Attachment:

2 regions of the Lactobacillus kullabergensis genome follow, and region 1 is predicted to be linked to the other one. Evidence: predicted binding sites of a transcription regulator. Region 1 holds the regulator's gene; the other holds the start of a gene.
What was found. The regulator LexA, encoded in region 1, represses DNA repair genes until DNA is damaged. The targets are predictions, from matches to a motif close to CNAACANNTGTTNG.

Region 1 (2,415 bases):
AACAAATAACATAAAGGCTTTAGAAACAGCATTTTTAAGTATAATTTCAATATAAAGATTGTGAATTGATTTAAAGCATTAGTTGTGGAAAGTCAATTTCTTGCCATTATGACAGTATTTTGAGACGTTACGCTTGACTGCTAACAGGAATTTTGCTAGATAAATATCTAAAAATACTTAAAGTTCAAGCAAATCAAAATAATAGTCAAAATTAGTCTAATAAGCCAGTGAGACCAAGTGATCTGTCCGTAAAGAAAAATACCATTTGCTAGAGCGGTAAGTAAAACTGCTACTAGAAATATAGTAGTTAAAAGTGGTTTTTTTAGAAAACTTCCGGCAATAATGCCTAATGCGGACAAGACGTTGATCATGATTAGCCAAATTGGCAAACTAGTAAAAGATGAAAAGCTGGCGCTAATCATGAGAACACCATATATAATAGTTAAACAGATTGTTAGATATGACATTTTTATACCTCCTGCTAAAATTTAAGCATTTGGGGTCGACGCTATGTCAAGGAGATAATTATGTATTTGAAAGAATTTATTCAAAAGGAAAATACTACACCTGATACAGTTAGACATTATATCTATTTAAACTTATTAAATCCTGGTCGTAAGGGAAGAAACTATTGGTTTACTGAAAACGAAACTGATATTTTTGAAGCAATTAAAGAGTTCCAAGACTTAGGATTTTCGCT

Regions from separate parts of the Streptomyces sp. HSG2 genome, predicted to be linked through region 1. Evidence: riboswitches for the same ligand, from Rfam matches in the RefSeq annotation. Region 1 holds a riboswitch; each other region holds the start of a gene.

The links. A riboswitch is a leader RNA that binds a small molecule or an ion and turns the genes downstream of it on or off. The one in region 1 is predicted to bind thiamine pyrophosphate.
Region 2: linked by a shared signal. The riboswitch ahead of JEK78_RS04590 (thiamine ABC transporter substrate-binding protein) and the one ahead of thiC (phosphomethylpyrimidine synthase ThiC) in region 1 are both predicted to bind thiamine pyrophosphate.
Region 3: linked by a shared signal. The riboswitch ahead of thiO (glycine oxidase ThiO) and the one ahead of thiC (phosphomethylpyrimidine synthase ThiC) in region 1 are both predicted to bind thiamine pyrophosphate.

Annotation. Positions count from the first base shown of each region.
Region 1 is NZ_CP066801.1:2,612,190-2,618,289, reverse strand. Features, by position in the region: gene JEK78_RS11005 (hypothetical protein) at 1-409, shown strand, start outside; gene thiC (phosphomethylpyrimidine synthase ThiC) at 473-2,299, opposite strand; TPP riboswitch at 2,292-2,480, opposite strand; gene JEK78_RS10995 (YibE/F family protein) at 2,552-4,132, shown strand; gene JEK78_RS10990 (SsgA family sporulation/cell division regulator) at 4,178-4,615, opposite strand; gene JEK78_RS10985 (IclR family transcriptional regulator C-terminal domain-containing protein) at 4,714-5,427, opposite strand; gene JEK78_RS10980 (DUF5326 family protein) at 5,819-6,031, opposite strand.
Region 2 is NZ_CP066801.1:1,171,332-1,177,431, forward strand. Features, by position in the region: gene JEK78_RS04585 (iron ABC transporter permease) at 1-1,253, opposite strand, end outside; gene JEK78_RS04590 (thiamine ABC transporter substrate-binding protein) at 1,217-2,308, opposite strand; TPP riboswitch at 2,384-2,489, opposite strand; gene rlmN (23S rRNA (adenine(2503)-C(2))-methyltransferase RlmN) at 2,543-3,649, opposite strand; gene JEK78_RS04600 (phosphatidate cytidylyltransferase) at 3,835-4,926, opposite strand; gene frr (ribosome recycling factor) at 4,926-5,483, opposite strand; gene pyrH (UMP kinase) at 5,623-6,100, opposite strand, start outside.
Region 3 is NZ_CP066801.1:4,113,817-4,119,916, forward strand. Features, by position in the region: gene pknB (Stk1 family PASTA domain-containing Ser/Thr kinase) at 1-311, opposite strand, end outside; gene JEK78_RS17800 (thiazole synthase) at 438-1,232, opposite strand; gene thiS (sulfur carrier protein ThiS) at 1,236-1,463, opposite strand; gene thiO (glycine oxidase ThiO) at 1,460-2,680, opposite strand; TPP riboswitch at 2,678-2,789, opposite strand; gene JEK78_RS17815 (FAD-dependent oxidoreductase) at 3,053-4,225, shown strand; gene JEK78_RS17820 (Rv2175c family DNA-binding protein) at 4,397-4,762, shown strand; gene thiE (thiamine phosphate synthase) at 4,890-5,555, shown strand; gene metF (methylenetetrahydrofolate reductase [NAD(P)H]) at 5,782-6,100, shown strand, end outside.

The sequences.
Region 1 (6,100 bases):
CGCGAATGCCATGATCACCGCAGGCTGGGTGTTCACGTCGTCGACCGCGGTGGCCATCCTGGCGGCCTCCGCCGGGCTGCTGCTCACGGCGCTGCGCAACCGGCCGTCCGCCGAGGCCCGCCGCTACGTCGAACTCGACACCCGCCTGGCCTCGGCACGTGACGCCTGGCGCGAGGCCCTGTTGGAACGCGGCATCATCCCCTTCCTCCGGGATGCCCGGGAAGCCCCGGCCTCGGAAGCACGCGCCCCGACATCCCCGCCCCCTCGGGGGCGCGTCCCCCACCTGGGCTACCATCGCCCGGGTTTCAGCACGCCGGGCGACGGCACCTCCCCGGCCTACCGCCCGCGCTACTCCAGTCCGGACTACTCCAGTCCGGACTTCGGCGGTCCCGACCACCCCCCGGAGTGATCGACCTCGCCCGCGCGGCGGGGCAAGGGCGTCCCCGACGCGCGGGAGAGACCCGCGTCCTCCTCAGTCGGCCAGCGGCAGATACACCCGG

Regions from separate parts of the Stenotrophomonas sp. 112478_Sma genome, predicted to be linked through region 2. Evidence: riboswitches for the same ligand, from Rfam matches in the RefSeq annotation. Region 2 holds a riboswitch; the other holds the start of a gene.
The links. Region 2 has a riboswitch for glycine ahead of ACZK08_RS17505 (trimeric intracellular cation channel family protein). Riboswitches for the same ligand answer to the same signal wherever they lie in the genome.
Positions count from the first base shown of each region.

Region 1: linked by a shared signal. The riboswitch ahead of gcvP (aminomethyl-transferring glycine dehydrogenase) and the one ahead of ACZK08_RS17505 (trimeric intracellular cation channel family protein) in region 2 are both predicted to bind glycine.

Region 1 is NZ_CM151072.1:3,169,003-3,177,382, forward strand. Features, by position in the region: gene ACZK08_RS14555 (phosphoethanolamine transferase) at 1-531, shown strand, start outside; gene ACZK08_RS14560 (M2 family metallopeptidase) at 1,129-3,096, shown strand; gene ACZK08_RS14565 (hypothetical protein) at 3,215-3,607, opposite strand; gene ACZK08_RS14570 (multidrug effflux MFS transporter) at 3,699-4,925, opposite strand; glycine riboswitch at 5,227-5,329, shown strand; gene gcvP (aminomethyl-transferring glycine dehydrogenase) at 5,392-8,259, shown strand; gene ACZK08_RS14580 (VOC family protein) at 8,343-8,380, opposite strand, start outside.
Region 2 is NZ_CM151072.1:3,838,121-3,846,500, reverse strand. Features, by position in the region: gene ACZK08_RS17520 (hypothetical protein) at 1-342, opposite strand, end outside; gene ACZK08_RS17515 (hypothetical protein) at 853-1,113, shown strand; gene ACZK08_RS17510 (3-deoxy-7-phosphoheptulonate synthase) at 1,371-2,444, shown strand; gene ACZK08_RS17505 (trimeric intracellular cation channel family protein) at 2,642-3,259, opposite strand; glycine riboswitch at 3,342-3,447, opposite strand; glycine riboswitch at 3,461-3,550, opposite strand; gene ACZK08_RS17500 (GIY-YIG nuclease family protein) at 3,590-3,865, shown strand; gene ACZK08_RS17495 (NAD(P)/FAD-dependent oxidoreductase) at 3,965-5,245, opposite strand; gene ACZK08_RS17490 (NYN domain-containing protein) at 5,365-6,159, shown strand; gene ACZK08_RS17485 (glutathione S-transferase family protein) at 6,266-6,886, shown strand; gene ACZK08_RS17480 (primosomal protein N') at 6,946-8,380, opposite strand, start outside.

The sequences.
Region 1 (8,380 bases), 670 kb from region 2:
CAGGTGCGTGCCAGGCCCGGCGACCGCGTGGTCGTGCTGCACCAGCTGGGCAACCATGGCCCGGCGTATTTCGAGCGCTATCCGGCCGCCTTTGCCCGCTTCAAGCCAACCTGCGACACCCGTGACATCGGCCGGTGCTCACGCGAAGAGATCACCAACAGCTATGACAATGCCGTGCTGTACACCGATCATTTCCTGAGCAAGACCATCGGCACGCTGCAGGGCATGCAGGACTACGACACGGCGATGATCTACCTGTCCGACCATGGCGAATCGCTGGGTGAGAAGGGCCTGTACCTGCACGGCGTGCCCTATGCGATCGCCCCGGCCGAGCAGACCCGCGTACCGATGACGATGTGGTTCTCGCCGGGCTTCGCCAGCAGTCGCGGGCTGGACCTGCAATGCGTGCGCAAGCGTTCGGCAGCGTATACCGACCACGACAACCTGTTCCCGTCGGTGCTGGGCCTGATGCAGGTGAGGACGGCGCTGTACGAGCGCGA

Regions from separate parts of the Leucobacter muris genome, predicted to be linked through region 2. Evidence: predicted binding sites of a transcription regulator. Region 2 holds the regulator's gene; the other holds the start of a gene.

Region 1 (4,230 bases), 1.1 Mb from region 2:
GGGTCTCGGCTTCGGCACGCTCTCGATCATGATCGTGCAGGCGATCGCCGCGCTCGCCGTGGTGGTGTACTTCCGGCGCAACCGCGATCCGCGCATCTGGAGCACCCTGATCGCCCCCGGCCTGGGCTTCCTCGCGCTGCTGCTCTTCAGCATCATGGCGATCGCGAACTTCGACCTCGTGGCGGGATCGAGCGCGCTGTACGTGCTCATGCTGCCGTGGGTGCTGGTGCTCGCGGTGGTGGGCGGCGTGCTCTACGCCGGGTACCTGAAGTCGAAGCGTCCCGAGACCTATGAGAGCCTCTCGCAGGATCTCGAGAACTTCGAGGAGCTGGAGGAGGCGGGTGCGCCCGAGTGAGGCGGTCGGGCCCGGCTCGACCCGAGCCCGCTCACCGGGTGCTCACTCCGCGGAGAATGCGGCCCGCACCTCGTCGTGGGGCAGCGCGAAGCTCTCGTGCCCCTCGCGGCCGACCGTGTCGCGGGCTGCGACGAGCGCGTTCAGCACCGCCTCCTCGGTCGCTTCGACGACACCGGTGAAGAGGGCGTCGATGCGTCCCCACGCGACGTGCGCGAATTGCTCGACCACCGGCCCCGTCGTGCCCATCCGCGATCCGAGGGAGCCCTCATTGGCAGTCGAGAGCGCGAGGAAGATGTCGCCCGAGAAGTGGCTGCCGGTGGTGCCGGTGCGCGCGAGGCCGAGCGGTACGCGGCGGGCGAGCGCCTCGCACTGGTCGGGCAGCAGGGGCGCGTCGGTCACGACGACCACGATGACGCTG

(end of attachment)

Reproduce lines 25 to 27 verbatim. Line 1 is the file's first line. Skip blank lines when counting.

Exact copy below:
Regions from separate parts of the Leucobacter muris genome, predicted to be linked through region 2. Evidence: predicted binding sites of a transcription regulator. Region 2 holds the regulator's gene; the other holds the start of a gene.

Region 1 (4,230 bases), 1.1 Mb from region 2:
GGGTCTCGGCTTCGGCACGCTCTCGATCATGATCGTGCAGGCGATCGCCGCGCTCGCCGTGGTGGTGTACTTCCGGCGCAACCGCGATCCGCGCATCTGGAGCACCCTGATCGCCCCCGGCCTGGGCTTCCTCGCGCTGCTGCTCTTCAGCATCATGGCGATCGCGAACTTCGACCTCGTGGCGGGATCGAGCGCGCTGTACGTGCTCATGCTGCCGTGGGTGCTGGTGCTCGCGGTGGTGGGCGGCGTGCTCTACGCCGGGTACCTGAAGTCGAAGCGTCCCGAGACCTATGAGAGCCTCTCGCAGGATCTCGAGAACTTCGAGGAGCTGGAGGAGGCGGGTGCGCCCGAGTGAGGCGGTCGGGCCCGGCTCGACCCGAGCCCGCTCACCGGGTGCTCACTCCGCGGAGAATGCGGCCCGCACCTCGTCGTGGGGCAGCGCGAAGCTCTCGTGCCCCTCGCGGCCGACCGTGTCGCGGGCTGCGACGAGCGCGTTCAGCACCGCCTCCTCGGTCGCTTCGACGACACCGGTGAAGAGGGCGTCGATGCGTCCCCACGCGACGTGCGCGAATTGCTCGACCACCGGCCCCGTCGTGCCCATCCGCGATCCGAGGGAGCCCTCATTGGCAGTCGAGAGCGCGAGGAAGATGTCGCCCGAGAAGTGGCTGCCGGTGGTGCCGGTGCGCGCGAGGCCGAGCGGTACGCGGCGGGCGAGCGCCTCGCACTGGTCGGGCAGCAGGGGCGCGTCGGTCACGACGACCACGATGACGCTG